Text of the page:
Monday, March 19, 2012

A discussion about DLC and its very nature

Downloadable content, along with digital distribution, is commonplace among contemporary gaming. Not only does it allow developers to fix issues with their game post-release, but it also gives gamers the ability to augment their experience with extra features and content, if they so choose. Great as it may be, what about flagrant issues that prevent a game from being completely playable? How much content do developers hold back, so as to put it on the marketplace at a later date? When do we say that enough is enough?

Ever since the launch of Microsoft's original Xbox, DLC has blossomed into essential material that every game must embrace. As a matter of fact, it's such a decisive feature that, upon release, some games that have yet to release any DLC already have a section of the marketplace dedicated to it. At the extreme opposite end of the spectrum, some games have DLC available on their release day, a sin that many gamers regard as unacceptable. And for good reason.

Hey, I'll totally help you up here for like, you know, five bucks.

Gaming isn't a cheap hobby. Whilst you can certainly wait for games to come down in price in sales or on the used market, it's still something that you dedicate ample time to and pay for with your hard earned money. That's why when a game releases and, on day one, it already has DLC available for purchase, gamers froth with anger. Shouldn't that DLC be contained within the game itself? Take Resident Evil 5 as an example; not long after launch, a multiplayer mode became available that was found to already be on the disk. Needless to say, no one was happy about that.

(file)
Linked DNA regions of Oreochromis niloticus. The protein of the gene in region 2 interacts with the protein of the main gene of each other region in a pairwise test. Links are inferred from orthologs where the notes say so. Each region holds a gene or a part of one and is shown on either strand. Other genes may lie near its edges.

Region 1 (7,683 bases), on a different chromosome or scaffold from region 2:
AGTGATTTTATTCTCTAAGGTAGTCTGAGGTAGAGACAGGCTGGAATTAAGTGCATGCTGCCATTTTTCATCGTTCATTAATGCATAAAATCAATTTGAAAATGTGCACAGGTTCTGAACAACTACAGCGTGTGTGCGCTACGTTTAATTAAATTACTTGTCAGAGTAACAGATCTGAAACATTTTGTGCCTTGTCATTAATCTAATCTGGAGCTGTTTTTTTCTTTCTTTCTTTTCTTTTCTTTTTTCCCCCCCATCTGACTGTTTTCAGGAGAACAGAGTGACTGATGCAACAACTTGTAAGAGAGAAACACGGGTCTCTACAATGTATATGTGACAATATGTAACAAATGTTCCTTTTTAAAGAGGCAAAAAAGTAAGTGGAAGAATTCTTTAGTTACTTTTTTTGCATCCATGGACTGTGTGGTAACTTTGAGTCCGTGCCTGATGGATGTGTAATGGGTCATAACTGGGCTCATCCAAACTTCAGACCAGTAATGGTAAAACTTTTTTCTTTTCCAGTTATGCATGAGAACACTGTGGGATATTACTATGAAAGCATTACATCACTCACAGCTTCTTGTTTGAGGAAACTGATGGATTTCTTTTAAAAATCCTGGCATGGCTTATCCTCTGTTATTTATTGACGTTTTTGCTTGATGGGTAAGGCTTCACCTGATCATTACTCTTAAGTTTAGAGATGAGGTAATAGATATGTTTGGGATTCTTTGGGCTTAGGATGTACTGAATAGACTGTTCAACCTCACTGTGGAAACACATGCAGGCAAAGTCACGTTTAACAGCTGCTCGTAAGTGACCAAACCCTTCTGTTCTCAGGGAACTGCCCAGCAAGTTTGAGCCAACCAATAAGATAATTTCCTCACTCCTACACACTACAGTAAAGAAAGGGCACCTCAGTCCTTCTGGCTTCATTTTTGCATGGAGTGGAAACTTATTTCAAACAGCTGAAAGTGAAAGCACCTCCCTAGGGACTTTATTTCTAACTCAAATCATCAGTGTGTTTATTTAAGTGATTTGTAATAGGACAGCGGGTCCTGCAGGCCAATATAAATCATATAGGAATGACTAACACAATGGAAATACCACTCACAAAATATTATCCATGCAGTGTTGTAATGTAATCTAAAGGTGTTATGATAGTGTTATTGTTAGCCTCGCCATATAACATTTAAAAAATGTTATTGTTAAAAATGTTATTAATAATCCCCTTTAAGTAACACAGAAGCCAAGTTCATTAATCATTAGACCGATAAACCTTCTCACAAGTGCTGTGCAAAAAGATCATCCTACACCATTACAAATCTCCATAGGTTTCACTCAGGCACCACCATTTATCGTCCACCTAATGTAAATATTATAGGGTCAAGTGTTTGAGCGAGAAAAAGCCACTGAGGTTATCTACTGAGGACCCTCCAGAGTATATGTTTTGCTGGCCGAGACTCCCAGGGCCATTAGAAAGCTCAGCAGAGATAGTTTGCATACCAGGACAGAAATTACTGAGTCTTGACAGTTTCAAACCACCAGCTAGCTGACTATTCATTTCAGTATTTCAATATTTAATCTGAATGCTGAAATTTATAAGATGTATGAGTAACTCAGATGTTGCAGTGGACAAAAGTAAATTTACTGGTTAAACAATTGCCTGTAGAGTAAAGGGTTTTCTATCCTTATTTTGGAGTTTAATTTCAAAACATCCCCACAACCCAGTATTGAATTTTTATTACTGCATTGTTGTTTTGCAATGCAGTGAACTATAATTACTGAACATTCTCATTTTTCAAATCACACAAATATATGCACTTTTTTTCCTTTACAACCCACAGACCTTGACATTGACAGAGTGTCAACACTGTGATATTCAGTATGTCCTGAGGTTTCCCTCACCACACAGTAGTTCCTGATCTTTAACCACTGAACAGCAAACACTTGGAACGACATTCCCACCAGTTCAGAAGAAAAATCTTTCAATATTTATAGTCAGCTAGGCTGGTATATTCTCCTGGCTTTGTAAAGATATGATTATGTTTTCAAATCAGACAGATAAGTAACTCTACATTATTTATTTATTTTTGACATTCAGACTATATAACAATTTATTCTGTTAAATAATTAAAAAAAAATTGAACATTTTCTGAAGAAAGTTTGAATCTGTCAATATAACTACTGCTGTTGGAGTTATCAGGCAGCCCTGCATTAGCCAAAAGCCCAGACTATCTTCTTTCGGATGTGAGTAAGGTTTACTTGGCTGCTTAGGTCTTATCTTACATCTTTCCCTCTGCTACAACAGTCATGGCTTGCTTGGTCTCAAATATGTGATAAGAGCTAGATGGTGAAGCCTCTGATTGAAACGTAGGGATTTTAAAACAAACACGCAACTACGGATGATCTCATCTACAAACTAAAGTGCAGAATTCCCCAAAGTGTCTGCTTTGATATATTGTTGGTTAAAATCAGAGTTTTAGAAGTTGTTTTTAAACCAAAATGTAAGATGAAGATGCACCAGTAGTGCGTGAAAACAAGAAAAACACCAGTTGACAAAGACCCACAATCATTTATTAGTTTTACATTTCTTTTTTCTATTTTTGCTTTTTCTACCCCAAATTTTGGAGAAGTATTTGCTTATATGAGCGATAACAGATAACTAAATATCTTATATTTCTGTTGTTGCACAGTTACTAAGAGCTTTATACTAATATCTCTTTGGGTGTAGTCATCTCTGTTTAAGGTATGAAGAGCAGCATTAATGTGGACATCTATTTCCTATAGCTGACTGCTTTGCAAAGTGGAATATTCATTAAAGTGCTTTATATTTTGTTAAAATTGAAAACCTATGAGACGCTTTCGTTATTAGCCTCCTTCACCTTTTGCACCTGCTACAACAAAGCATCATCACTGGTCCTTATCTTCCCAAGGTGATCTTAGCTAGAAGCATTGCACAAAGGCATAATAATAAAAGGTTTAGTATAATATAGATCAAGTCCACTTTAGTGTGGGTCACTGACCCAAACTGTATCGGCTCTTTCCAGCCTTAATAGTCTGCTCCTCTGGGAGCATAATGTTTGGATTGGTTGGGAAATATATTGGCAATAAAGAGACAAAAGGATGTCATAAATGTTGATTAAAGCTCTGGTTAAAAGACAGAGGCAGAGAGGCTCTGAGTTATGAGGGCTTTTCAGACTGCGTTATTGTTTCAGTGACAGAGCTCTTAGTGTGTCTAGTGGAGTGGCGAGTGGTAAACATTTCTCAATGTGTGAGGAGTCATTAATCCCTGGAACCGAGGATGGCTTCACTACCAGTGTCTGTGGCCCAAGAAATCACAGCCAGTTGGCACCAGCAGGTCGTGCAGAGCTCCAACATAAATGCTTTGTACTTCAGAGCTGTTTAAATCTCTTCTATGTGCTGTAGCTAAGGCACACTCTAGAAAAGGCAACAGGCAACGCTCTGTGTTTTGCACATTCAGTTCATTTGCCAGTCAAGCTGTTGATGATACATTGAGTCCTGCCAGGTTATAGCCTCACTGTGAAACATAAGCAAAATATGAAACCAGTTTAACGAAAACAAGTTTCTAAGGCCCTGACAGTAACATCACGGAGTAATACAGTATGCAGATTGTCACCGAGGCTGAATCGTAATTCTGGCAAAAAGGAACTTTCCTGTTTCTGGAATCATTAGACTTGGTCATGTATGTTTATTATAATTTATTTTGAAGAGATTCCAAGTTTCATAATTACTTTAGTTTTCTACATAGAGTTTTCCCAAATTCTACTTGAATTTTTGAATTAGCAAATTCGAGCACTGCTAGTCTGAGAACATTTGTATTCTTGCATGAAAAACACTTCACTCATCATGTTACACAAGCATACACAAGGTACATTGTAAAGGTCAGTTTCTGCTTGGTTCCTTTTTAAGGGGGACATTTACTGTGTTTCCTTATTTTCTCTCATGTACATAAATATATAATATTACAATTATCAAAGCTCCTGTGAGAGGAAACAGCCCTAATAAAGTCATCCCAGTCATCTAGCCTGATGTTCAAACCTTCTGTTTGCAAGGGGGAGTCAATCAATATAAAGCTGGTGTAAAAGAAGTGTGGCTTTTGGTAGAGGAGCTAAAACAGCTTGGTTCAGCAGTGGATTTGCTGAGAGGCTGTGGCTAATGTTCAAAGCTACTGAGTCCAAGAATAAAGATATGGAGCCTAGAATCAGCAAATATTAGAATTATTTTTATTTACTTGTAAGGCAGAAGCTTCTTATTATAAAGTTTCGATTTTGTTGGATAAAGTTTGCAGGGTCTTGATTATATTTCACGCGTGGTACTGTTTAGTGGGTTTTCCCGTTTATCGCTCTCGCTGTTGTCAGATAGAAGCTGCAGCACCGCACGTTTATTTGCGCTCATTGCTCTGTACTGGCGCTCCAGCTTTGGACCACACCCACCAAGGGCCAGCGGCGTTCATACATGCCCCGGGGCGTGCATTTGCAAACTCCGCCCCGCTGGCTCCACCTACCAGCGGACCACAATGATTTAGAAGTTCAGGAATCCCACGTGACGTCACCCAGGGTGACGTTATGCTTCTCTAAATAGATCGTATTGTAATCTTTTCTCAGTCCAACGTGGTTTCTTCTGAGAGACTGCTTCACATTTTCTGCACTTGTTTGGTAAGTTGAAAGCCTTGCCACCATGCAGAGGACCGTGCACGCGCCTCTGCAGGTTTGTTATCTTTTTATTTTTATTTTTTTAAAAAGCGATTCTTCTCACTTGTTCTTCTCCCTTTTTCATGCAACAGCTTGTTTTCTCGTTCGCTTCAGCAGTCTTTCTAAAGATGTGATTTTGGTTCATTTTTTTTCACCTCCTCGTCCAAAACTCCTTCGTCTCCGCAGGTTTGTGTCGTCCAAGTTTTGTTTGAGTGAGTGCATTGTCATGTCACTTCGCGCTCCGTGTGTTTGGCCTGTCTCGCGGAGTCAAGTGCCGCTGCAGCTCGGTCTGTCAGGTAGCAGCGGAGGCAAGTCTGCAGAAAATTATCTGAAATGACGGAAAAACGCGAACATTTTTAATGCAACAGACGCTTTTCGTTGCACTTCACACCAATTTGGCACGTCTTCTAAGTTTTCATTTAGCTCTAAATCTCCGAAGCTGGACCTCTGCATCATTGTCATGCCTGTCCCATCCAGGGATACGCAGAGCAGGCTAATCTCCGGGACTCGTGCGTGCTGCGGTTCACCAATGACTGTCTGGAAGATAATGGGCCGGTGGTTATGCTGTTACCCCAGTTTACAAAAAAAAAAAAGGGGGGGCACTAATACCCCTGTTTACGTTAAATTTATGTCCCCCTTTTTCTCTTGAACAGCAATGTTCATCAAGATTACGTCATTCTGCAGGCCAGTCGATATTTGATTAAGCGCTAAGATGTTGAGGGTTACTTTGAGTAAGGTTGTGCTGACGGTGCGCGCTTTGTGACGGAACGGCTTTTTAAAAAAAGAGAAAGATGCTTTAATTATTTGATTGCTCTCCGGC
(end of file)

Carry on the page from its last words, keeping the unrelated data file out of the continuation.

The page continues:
One can blame BioWare and their flagship Mass Effect 3 for the current resurgence in DLC hate. Following in Resi 5's shameful footsteps, ME3 will contain day-one DLC, entitled From Ashes, at a cost of $10 or 800 Microsoft Astral Credits. However, for those who are willing to fork over the extra cash for the N7 Collector's Edition (or Digital Deluxe Edition) the DLC will come at no additional cost. BioWare has already stated their reasoning for the day-one content, but that hasn't stopped people from outright boycotting the game entirely. Overzealous as it may seem, I still see where they're coming from.

Allow me a few humble words. We are gamers; we are not developers. As much as we may see and read about it on the internet, we don't know what it's like to build a game from scratch. We don't know the ins-and-outs of working with certain engines and other design protocol, and we don't work at an office where we answer to the producer at every waking moment. However, as the consumer, we cherish a quality product and when something is wrong, our voice is usually heard. There still isn't a amiable way of accepting an additional fee for content on top of what we just paid for, and I expect there never will be. On day one, I expect to have everything out of the box that's core to the game world in question. Sure, I might miss out on a multitude of space rifles, colourful armor and other transforming oddities of doom (since you can't pre-order everywhere), but special missions that actually contain an interactive, core character is not something I'd want to lose out on.

That's right, baby! This punch will finish you and... the game dropped. Cool.